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    Press Release
  • Attorney General, Secretary of State Urge Tennesseans to be Alert to Giving to Potential Post-Disaster Charity Scams

    November 1, 2012, #12-26

    When natural disasters such as Hurricane Sandy strike, the list of ways thieves try to take advantage of people who want to help is almost endless. Tennessee Attorney General Bob Cooper and Secretary of State Tre Hargett urge Tennesseans to do their homework to ensure that they know where their money is going before making contributions.

    "Every time there is a disaster, Tennesseans always live up to what our state is known for: volunteering," Attorney General Cooper said, "and we hope everyone who can, will help. But be careful that your heart-felt contribution does not end up in some opportunist's personal bank account."

    The Division of Charitable Solicitations and Gaming, part of Secretary of State Tre Hargett's office, is authorized to investigate and impose civil penalties against individuals or groups who engage in fraudulent or misleading fundraising activities.

    "We urge everyone who suspects fraudulent activity to call the Division of Charitable Solicitations and Gaming," said Secretary Hargett. "We want to help ensure that donations made to charitable causes actually reach the people they are intended to help."

    Before making a contribution, state officials suggest:

    *Make sure the charity is one you know and trust. If you are donating to a charity in Tennessee, that charity is generally required to be registered with the Secretary of State's Division of Charitable Solicitations and Gaming.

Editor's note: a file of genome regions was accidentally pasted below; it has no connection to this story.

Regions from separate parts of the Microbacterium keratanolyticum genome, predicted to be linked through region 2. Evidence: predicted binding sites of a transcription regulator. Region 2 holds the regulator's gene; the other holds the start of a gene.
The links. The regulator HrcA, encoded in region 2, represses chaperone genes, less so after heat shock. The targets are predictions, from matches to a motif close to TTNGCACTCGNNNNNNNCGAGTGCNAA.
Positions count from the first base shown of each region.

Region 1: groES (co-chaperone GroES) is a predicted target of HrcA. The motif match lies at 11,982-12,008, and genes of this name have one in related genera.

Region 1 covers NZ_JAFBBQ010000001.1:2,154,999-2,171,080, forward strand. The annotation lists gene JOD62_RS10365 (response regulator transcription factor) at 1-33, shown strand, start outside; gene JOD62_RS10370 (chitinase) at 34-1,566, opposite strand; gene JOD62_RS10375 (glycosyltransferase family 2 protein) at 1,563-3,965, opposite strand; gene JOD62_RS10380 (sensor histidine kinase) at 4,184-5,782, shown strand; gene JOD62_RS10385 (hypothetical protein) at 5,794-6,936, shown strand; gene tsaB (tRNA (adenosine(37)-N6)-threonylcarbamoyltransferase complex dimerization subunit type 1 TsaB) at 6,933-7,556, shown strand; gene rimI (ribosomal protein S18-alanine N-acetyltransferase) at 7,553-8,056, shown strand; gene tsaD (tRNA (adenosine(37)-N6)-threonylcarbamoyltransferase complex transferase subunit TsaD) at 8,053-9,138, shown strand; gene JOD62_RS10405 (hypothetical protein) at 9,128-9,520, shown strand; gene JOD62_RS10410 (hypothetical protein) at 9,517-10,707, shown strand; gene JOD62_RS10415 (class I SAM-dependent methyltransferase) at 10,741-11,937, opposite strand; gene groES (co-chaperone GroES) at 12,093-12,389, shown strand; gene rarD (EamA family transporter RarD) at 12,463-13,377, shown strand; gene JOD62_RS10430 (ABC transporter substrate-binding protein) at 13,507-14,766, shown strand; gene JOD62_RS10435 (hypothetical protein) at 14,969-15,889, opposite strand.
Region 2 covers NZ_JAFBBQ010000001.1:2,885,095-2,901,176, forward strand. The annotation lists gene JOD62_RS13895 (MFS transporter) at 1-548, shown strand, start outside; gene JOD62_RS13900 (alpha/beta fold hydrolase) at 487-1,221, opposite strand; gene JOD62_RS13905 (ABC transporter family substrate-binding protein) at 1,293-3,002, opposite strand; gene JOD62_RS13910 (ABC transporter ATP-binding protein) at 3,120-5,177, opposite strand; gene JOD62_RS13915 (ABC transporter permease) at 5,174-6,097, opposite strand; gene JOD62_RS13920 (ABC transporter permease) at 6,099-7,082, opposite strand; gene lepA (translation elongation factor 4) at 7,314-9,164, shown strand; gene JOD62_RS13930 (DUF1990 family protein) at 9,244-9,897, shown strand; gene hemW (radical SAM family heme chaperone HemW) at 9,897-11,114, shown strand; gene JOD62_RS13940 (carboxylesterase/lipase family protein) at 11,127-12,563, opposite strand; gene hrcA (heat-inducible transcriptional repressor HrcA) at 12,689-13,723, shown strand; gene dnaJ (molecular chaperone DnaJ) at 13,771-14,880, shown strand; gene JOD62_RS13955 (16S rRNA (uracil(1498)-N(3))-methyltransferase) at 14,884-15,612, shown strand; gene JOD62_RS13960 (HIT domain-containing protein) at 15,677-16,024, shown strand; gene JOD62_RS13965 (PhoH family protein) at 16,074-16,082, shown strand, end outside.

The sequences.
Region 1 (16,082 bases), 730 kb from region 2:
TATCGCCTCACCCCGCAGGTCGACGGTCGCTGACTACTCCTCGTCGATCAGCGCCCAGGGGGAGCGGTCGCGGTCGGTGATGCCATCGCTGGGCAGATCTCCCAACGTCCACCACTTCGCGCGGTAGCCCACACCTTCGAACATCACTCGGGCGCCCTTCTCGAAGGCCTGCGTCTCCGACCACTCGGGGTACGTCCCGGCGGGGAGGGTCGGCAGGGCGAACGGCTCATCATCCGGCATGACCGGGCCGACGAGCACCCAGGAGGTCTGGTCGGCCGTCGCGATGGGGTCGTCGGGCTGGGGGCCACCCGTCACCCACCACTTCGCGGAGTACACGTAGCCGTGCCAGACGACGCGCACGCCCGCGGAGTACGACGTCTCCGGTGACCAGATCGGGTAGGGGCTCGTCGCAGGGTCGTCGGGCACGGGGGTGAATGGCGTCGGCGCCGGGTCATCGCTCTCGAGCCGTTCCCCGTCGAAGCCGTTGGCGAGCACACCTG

*If someone contacts you to make a donation, make sure you know to whom you are speaking and verify that person's identity before giving out personal information.

    *Don't give in the heat of the moment. Take time to investigate and determine whether the charity is legitimate and will send your contribution where it says it will.

    *If you are asked to make a contribution, find out how much money is actually going where you intend it to go. Some professional solicitors take the lion's share of the donations with very little going to the charity.

    *Never send cash. It's important to have a record, such as a cashed check or credit card receipt, to make sure the charity receives your donation as well as for tax purposes.

    To get detailed information on how organizations spend their money, you can visit the Secretary of State's web site at:

    Anyone who wishes to report suspicious activity or verify an organization's registration status may contact the Division of Charitable Solicitations and Gaming at (615) 741-2555.